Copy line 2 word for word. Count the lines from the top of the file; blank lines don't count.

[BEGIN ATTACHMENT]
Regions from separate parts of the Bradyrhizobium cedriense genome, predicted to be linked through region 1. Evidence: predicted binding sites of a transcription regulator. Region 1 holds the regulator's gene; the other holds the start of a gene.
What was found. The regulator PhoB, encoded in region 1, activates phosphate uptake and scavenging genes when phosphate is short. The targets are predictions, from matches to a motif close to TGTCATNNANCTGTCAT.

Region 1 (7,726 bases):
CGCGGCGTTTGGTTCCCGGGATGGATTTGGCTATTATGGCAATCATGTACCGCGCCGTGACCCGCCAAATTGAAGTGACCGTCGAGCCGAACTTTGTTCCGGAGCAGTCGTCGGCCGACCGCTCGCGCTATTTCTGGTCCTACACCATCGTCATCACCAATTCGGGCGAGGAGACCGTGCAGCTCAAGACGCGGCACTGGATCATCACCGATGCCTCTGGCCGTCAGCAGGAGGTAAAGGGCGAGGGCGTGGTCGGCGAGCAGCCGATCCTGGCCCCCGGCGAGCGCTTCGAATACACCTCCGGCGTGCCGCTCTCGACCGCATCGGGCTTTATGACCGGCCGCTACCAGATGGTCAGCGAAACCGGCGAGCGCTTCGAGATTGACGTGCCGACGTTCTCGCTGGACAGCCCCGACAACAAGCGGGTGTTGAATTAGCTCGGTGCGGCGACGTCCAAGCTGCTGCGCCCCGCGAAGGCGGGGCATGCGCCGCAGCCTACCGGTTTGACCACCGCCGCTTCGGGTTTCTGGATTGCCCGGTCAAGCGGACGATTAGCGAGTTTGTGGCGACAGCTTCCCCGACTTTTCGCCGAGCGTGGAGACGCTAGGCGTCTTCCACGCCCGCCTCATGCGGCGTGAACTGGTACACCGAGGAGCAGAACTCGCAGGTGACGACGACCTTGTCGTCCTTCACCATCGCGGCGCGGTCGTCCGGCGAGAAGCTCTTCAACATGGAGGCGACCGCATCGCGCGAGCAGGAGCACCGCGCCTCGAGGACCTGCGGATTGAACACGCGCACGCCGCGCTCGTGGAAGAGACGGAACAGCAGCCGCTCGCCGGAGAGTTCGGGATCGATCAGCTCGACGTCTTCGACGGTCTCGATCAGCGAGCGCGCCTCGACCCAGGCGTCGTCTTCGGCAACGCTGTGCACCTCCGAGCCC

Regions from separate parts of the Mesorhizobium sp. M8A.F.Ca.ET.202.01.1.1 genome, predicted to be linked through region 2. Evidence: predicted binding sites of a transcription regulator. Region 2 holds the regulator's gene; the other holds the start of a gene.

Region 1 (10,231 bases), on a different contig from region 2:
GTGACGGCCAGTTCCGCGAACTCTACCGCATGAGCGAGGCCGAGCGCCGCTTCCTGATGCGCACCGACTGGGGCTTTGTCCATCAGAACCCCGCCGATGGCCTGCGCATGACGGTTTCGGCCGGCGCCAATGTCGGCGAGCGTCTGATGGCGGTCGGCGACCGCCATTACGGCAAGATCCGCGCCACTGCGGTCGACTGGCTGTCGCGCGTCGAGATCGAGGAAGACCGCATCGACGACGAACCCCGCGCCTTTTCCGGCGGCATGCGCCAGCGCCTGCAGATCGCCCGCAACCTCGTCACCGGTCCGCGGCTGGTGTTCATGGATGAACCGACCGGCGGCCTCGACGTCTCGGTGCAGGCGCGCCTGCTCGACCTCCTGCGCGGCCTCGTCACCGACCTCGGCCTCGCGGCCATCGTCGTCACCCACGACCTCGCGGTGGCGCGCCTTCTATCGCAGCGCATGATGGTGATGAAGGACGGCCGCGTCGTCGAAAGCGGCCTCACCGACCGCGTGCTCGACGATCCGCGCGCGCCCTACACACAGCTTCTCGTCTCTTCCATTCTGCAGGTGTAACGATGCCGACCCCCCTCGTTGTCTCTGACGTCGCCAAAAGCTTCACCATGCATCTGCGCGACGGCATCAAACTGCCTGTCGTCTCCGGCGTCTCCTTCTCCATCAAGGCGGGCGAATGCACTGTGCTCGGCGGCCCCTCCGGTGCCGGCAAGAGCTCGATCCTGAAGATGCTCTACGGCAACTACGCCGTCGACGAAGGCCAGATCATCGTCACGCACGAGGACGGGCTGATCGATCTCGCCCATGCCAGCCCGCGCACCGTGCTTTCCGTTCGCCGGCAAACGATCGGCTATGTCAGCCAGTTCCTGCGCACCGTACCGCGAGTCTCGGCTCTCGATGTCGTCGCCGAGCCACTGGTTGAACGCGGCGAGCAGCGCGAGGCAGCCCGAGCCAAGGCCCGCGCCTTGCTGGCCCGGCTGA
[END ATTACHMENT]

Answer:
What was found. The regulator PhoB, encoded in region 1, activates phosphate uptake and scavenging genes when phosphate is short. The targets are predictions, from matches to a motif close to TGTCATNNANCTGTCAT.